D) There exist four lines, no three of which have the same point lying on them.
Actually we can leave out either axiom C) or axiom D)  the rest of the axioms will imply the one we leave out. It's a nice little exercise to convince yourself of this. I put in both axioms just to make it obvious that this definition of projective plane is "selfdual". In other words, if we switch the words "point" and "line" and switch who lies on who, the definition stays the same!
Duality is one of the great charms of the theory of projective planes: whenever you prove any theorem, you get another one free of charge with the roles of points and lines switched, thanks to duality. There are lots of different kinds of "duality" in mathematics, but this is probably the granddaddy of them all.
Now, it's easy to prove that starting from any division ring F, we get a projective plane FP^{2} satisfying the above axioms. The fun part is to try to go the other way! Starting from a structure satisfying the above axioms, can you cook up a division ring that it comes from?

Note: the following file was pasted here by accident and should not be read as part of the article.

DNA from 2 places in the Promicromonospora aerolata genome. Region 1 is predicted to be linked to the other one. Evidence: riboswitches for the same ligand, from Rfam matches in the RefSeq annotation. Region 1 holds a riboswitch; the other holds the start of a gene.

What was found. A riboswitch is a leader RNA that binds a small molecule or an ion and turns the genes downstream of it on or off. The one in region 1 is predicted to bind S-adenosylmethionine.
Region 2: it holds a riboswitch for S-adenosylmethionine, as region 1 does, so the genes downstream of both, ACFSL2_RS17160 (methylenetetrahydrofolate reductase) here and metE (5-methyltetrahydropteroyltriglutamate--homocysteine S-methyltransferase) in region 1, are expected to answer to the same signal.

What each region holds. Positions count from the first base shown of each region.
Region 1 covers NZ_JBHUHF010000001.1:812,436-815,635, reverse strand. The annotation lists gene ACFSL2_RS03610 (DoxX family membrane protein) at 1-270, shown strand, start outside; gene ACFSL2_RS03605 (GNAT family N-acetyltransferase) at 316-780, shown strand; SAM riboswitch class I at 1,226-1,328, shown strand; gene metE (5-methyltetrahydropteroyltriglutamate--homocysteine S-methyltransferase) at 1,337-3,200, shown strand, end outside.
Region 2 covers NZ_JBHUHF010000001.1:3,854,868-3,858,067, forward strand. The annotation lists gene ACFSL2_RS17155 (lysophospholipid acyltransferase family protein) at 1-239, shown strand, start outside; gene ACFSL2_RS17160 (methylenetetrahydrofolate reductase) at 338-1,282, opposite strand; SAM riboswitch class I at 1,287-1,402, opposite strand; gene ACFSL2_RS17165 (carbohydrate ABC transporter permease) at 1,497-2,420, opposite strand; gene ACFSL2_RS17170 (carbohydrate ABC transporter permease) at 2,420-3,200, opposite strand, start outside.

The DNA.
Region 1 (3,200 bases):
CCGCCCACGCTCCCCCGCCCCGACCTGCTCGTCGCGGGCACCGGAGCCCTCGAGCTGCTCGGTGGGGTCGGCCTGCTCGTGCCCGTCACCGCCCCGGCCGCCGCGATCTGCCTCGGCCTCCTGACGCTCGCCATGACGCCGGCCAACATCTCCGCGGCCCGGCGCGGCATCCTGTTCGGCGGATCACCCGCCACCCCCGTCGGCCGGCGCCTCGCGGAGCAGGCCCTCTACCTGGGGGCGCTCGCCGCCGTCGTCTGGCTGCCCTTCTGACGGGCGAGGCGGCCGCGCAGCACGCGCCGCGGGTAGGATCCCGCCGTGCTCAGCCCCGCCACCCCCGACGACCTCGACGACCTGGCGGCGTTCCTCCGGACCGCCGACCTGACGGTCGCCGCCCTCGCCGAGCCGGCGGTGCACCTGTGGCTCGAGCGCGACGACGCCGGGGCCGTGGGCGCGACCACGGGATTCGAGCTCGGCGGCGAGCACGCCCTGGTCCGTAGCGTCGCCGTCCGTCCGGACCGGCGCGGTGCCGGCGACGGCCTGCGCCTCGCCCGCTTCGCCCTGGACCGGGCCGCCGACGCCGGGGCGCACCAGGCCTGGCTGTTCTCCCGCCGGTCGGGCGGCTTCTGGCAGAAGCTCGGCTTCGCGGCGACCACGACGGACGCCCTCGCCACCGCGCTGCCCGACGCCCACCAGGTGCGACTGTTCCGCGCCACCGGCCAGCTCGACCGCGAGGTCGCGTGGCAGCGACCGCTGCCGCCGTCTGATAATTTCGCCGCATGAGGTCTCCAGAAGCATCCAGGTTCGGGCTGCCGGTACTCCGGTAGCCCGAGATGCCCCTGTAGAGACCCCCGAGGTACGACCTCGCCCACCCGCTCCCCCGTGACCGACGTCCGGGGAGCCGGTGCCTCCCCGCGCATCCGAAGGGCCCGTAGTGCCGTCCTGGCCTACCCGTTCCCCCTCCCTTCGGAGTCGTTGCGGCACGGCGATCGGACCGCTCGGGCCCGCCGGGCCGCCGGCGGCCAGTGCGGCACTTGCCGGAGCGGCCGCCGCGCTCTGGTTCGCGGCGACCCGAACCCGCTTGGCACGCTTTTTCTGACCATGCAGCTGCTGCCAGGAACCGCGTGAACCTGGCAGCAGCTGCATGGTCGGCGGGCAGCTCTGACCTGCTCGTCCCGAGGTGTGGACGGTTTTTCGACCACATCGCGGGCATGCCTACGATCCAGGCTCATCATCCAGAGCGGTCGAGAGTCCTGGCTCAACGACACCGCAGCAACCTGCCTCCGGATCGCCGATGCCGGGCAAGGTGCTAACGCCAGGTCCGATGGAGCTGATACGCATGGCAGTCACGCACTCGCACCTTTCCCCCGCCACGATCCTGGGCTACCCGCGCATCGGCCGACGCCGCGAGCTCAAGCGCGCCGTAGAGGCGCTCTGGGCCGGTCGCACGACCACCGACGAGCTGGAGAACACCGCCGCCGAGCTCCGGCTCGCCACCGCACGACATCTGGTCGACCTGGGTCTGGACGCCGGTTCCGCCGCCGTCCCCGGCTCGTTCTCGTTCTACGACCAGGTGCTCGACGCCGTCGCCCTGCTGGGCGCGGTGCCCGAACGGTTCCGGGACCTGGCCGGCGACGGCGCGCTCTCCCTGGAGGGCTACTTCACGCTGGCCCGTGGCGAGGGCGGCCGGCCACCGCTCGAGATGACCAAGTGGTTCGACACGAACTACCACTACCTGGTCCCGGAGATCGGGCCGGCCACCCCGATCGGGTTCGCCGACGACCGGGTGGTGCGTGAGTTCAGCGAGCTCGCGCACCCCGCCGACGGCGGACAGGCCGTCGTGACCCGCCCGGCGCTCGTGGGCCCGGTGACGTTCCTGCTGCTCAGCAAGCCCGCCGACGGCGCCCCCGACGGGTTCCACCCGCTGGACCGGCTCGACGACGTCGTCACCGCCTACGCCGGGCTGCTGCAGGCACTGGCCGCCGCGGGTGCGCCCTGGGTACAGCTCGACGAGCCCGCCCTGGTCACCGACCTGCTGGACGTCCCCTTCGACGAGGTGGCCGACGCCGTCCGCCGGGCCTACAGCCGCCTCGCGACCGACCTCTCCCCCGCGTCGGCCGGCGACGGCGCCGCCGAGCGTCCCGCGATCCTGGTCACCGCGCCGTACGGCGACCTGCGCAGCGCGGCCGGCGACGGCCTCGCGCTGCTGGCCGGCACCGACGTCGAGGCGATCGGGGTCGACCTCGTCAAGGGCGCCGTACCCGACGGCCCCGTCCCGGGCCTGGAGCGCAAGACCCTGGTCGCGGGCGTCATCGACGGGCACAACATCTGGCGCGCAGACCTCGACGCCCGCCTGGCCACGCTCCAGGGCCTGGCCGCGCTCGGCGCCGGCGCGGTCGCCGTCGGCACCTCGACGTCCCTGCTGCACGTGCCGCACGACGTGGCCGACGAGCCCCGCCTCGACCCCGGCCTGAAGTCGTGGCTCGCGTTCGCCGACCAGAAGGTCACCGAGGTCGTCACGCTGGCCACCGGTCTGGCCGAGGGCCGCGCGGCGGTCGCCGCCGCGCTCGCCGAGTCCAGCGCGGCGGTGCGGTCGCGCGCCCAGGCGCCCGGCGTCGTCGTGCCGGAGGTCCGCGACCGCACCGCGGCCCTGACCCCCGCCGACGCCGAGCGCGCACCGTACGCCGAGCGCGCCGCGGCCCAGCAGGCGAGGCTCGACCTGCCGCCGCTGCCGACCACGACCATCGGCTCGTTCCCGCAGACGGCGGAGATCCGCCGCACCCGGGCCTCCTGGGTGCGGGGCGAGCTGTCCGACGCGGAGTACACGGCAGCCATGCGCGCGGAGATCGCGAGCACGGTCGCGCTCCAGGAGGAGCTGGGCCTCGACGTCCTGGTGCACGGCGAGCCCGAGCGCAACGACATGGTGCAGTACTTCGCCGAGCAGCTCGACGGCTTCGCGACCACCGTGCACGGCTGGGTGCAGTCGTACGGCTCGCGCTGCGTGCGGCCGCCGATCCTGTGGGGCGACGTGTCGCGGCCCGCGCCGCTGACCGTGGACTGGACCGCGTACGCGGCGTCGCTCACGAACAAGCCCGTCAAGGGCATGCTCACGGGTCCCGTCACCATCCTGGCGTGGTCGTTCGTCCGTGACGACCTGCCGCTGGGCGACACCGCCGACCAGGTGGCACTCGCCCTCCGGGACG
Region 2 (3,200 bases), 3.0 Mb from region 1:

Well, starting from a projective plane, you can try to recover a division ring as follows. Pick a line and throw out one point  and call that point "the point at infinity". What's left is an "affine line"  let's call it L. Let's try to make L into a division ring. To do this, we first need to pick two different points in L, which we call 0 and 1. Then we need to cook up rules for adding and multiplying points on L.
For this, we use some tricks invented by the ancient Greeks!